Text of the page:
Half Moon Theatre in the east end of London can usually be relied on for quality product and they are just in the middle of streaming a trilogy of filmed plays so I settled down to watch a pair of these.
Trafalgar Studios seems to be mopping up the cream of the crop of smaller space transfers. There is definitely magic in the water there at the moment, as I’m seriously pining to see both of the shows they have on: Dust and Arinze Kene’s Misty.
Not long left to see one-woman play Dust, written and performed by Milly Thomas, in its West End premiere season, which must finish at Trafalgar Studios 2 on 13 October 2018. Love London Love Culture’s Emma Clarendon caught up with director Sara Joyce prior to the critically acclaimed transfer.
It got rave reviews at Edinburgh. It got rave reviews at Soho Theatre. And now Milly Thomas’ award-winning, one-woman, post-suicide play Dust has got a fresh round of rave reviews in its West End transfer. We’ve rounded up some of the most recent review highlight – plus the brand-new show trailer – below. Time to get booking!
Are we really talking about mental ill health? Or just talking about talking about it? Are we listening – actively listening – to those in need? What stops someone from committing suicide? How much do you know about Samaritans, the world’s first-ever 24-hour helpline after 999?
Dust was very much worth the wait for me. It’s a supremely powerful piece, undoubtedly not an easy watch but a necessary one nonetheless.
Writer and solo performer Milly Thomas with the third showing of her play (Edinburgh Fringe 2017 and the Soho Theatre February this year) had the whole audience laughing every minute or so at the start with her sharp wit at the absurd situations we all find ourselves in with our circle of family, friends and lovers.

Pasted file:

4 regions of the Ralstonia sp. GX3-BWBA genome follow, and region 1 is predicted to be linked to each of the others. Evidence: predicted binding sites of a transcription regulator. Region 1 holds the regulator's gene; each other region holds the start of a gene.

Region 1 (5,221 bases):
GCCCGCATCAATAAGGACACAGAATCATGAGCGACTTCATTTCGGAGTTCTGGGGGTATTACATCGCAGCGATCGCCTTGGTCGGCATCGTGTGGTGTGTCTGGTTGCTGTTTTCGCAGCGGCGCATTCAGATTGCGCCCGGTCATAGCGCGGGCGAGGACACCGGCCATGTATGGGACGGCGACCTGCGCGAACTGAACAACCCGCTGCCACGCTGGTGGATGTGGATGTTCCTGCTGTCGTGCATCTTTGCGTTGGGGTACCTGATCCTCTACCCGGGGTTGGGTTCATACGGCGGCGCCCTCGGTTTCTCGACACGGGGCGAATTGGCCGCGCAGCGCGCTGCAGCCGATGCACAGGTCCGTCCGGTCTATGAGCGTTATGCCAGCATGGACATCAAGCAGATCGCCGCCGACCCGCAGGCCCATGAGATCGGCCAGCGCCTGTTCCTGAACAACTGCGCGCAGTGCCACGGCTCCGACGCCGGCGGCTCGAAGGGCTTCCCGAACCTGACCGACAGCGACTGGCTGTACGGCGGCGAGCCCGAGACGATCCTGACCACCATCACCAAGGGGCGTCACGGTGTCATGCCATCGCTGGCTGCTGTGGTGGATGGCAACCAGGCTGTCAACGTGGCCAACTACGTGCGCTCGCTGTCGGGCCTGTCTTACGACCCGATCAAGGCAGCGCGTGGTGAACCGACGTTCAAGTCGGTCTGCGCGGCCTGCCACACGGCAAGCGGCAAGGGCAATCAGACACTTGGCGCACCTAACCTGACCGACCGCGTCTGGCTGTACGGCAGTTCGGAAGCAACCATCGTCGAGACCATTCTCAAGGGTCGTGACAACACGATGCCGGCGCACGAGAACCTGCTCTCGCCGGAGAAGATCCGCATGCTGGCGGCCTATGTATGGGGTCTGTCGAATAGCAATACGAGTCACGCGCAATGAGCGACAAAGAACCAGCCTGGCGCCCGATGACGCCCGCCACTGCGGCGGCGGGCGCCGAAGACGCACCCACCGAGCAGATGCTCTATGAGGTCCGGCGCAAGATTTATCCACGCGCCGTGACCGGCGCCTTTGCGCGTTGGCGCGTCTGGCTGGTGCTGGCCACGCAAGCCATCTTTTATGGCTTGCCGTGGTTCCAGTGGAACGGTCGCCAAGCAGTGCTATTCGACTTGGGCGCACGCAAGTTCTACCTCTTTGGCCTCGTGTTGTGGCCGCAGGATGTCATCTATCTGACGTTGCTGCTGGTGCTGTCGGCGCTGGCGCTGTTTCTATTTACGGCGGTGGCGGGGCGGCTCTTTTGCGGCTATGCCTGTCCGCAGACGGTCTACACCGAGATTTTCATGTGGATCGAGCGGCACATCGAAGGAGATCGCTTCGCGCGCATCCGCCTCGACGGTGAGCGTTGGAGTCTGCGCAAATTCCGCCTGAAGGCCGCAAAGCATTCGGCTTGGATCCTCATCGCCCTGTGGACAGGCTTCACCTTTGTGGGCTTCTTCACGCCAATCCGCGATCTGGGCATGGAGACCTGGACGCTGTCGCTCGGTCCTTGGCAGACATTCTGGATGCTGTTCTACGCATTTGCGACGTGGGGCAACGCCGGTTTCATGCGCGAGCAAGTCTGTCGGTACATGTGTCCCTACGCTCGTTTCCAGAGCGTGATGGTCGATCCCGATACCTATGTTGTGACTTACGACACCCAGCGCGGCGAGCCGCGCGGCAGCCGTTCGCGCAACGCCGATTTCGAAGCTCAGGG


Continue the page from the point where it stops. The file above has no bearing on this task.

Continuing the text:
On the broader theatrical landscape, there are plenty of things opening this month! In London Eugenius! returns to The Other Palace, Milly Thomas’ Dust transfers to Trafalgar Studios 2, and Foxfinder opens at the Ambassadors.
With Edinburgh winding down for another year, Love London Love Culture selects some of the best London shows to book for in September….
As part of her ongoing post-show Q&A series, on Thursday 6 September 2018, Mates co-founder Terri Paddock returns to Trafalgar Studios for award-winning one-woman play DUST, written and performed by Milly Thomas. Got any questions?
Did you miss Milly Thomas’ Dust, set after the protagonist’s suicide, at last year’s Edinburgh Fringe or at Soho Theatre? Let our production photo gallery be a reminder to book now so you don’t miss this award-winning one-woman play gets its limited West End premiere next month at Trafalgar Studios. Also, catch up with Milly as she misses this year’s Edinburgh in preparation.
Milly Thomas is a London-based actor and writer whose solo show Dust is about to transfer to the West End, following critically acclaimed runs at last year’s Edinburgh Fringe and London’s Soho Theatre.
Following award-winning, sell-out runs at Edinburgh Fringe 2017 and Soho Theatre, Dust by Milly Thomas, directed by Sara Joyce, will transfer to the West End’s Trafalgar Studios (4 September to 13 October 2018).
So, there’s promise, for sure. But the fact that I can condense much of what the creative arts has explicitly offered on depression into one short blog means that there is still much more we can do.
Dust is a truly brilliant piece of theatre that dares to tackle the turmoil of depression and suicide, resulting in a moving and darkly funny play – Milly Thomas is superb.
Given that Milly Thomas’ one-woman show Dust at the Soho Theatre is centred on a young person’s suicide, there’s a surprising amount of humour contained therein.
Painful as this is to watch, Dust needs to be seen, and we need to take note of the devastation even a single death can cause, and take action wherever we can.
Dust is an extremely good production – fresh, original and with a potent spirit. One that leaves a scar, for sure.
Well, we’re truly into 2018 now and there’s plenty to see. From anarchic punk riot to classic mysteries, from Shakespeare to Dylan, and from troubled masculinity to a woman’s battle with depression. It’s such a terrific list; I can’t wait to see as many as I can.
Dust explores death from the afterlife, taking the audience through a dark tale with mountains of comedy. Debating the fine line between suicide being a selfish act or a consequence of severe depression.
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